When Walking Stoops You Over: The Tell-Tale Signs of Lumbar Spinal StenosisLumbar spinal stenosis (LSS) is a common condition for people over 60. It comes from compression of the nerve roots that exit the spinal column or of the cauda equina, a bundle of nerves in the base of the spinal canal. The condition can result in low back pain, pain in the legs and feet, numbness or tingling, and difficulty walking.
LSS tends to get worse over time and may even get in the way of patients' ability to do daily activities. Doctors make certain assumptions about symptoms that go along with LSS, but few studies have given a full medical profile of patients who have it. These authors wanted to do just that. Their study was designed to identify symptoms that go with LSS and find out which of them relate to difficulty walking.
Patients were recruited from three specialty clinics: a center for spine disorders, a pain treatment unit, and an orthopedic spine practice. There were 43 patients in all, about half of them from the orthopedic practice. Sixty-five percent of the patients were women. Almost all of them were Caucasian. Patients' ages ranged from 46 to 90; 74 was the average age. Patients had experienced low back pain for about two years. A few of them (16 percent) had even had back surgery.
After patients were diagnosed with LSS, they filled out questionnaires about their pain and difficulty walking. They then underwent a full physical examination. The exam included assessments of posture, balance, range of spinal movement, muscle strength, and reflexes.
One-third of the patients said they had problems with balance. The same percentage had trouble standing with their feet close together and eyes closed without swaying. Nearly half of the patients walked with their legs in a wide stance--a common way of making up for balance problems.
Patients with LSS generally find it comfortable to stoop forward to relieve the pressure in their low backs. This held true for patients in this study. Eighty-one percent either had a stooped posture or were missing the slight inward curve normally found in the low back.
As expected, patients' range of spinal movement was limited. Two-thirds of the patients had trouble bending backward from the waist and reported pain in this position. This supports the belief that this position shrinks the size of the openings where the nerve roots come out of the spinal column. It also narrows the spinal canal, potentially putting more pressure on the cauda equina. Yet thirty-seven percent of the patients also had a hard time bending forward.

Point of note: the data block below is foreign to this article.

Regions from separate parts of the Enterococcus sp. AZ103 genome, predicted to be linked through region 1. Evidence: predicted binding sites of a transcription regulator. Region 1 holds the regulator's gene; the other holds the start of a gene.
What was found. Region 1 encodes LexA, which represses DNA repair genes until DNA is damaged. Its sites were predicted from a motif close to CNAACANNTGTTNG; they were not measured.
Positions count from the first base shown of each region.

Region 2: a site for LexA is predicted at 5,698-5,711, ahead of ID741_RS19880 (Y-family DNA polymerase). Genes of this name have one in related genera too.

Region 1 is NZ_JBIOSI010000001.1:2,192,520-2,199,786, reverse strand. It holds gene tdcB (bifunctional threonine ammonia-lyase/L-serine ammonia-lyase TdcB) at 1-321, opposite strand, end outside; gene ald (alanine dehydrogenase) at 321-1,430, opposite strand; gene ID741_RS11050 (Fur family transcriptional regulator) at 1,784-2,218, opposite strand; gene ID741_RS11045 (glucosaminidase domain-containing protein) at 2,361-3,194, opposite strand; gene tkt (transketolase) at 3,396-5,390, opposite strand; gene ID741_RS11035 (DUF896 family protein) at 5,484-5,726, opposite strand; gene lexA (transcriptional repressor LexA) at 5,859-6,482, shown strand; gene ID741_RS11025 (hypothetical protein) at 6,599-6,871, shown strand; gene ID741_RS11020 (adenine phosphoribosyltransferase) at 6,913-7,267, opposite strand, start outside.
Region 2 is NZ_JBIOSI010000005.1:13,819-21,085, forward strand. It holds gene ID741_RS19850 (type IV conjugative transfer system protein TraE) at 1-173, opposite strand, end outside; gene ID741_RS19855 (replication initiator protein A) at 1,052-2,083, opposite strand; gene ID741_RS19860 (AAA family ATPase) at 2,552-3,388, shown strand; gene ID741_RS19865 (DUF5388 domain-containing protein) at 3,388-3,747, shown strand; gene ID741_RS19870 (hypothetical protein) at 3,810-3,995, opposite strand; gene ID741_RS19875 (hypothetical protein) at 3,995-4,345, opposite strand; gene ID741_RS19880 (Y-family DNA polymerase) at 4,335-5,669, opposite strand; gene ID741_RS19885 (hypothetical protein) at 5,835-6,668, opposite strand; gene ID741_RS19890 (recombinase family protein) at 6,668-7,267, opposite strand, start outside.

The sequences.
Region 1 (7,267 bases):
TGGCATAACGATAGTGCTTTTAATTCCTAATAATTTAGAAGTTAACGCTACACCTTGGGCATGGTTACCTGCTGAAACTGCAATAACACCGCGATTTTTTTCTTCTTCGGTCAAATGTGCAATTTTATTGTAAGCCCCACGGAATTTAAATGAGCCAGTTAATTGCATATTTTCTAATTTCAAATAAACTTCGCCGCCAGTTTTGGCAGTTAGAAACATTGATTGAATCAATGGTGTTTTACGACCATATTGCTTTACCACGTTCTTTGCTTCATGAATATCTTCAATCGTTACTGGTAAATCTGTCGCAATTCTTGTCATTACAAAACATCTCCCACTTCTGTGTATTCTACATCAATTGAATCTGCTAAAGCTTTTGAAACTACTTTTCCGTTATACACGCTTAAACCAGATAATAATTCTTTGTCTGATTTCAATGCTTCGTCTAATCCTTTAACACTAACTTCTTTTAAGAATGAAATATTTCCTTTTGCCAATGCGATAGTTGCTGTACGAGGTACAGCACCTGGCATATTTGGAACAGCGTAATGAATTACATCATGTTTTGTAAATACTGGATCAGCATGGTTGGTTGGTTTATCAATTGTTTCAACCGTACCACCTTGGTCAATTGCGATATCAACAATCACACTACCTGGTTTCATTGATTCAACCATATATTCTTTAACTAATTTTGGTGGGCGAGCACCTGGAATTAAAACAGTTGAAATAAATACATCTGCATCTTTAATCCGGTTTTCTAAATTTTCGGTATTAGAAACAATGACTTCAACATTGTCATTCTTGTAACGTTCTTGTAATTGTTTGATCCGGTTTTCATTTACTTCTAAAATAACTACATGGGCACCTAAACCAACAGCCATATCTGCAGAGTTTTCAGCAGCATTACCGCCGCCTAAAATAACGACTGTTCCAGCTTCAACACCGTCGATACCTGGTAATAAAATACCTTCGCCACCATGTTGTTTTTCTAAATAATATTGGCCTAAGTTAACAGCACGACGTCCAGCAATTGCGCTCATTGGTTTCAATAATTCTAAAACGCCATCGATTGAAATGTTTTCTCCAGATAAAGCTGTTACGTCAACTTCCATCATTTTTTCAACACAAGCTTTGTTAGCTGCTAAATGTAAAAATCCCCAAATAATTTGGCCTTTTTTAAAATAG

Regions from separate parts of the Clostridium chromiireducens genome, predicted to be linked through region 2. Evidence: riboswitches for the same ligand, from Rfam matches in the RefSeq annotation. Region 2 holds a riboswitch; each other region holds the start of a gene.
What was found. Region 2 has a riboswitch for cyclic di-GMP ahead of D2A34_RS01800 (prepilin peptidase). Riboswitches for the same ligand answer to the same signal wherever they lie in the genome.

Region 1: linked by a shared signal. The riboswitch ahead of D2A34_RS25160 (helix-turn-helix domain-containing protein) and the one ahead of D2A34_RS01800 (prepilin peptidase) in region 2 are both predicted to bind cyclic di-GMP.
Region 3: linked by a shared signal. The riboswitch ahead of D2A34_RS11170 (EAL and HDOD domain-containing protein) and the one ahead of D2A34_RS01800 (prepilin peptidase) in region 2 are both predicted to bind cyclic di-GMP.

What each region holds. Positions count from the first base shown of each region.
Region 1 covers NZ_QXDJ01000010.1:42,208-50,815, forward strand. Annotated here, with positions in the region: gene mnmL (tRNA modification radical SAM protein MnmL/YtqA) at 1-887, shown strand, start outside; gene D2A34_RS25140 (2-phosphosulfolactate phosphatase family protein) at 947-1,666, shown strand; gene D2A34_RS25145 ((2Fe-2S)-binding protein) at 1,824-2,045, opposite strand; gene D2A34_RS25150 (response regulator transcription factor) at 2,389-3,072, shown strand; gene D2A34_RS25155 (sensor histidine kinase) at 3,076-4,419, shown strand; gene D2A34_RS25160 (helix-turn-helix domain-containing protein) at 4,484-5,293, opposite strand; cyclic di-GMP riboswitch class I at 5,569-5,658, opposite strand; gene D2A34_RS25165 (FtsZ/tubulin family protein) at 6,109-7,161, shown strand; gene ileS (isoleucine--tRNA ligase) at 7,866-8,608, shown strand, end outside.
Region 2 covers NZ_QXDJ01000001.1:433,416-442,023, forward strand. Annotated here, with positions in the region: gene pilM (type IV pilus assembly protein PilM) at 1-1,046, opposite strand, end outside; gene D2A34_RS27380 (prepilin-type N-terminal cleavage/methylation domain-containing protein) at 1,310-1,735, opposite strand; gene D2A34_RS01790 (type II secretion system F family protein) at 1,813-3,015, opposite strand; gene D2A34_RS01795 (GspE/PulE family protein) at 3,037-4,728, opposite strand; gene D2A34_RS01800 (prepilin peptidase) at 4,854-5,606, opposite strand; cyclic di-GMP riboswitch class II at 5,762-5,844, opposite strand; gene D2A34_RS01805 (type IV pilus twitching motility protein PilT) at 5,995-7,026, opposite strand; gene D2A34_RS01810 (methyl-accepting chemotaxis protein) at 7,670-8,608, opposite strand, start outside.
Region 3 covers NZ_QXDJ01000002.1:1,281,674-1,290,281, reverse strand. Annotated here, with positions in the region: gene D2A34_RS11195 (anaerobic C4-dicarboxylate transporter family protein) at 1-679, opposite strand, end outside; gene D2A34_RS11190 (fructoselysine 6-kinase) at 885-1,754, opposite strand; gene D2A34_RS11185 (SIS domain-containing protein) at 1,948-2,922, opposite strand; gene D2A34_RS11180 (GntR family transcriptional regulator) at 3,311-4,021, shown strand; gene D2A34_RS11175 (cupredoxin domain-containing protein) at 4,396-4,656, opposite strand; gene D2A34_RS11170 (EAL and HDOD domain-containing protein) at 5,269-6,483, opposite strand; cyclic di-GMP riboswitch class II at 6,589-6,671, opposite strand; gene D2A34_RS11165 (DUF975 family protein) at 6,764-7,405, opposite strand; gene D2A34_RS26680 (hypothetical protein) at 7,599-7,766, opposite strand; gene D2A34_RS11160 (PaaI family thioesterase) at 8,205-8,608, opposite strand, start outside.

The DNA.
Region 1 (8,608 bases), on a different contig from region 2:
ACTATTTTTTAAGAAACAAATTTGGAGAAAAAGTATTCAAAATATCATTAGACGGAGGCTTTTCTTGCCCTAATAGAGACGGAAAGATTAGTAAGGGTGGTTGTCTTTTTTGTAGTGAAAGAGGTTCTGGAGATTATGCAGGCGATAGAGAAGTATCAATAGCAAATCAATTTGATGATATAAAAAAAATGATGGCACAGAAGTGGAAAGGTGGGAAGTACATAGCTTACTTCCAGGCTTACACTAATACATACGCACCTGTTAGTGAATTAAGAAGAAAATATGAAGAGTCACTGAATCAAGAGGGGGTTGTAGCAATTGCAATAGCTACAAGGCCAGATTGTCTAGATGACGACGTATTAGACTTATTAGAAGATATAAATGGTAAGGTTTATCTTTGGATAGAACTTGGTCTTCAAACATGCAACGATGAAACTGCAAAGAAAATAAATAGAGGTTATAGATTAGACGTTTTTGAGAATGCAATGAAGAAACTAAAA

The majority of the patients (63 percent) had some numbness or tingling in their thighs, calves, or feet. These symptoms were sometimes severe and often happened a few times a day.
Most of the patients either did not respond or had poor responses to sensation tests (for example, vibration or pinpricks) of their legs and feet. They also showed weakness in some of the muscles of their lower limbs, which matched reports of muscle weakness in the questionnaires. One-third of them said they had severe lower-body weakness; another third said they had mild to moderate lower-body weakness. This could be attributed to the fact that patients in pain are less active, leading to even greater muscle weakness.
Most patients (65 percent) said they had low back pain at the time of the exam. They also felt pain in the buttocks (81 percent), thighs (84 percent), calves (51 percent), and feet (35 percent). About one-third of the subjects said they had back pain all of the time. Roughly three-quarters said the pain got worse with walking. During the exam, patients' pain often flared up when they bent forward or backward.
Sixty-three percent of the patients said they had severe or very severe problems walking. About the same number of patients were unable to walk two or more blocks. Surprisingly, women were more likely to have difficulty walking than men. So were patients with balance problems and those whose pain worsened as they walked. Age didn't seem to affect patients' balance or walking. The authors conclude that pain and balance problems are the tell-tale features that limit walking in patients with LSS.
Maura D. Iverson, PT, SD, and Jeffrey N. Katz, MD. Examination Findings and Self-Reported Walking Capacity in Patients with Lumbar Spinal Stenosis. In Physical Therapy. July 2001. Vol. 81. No. 7. Pp. 1296-1306.
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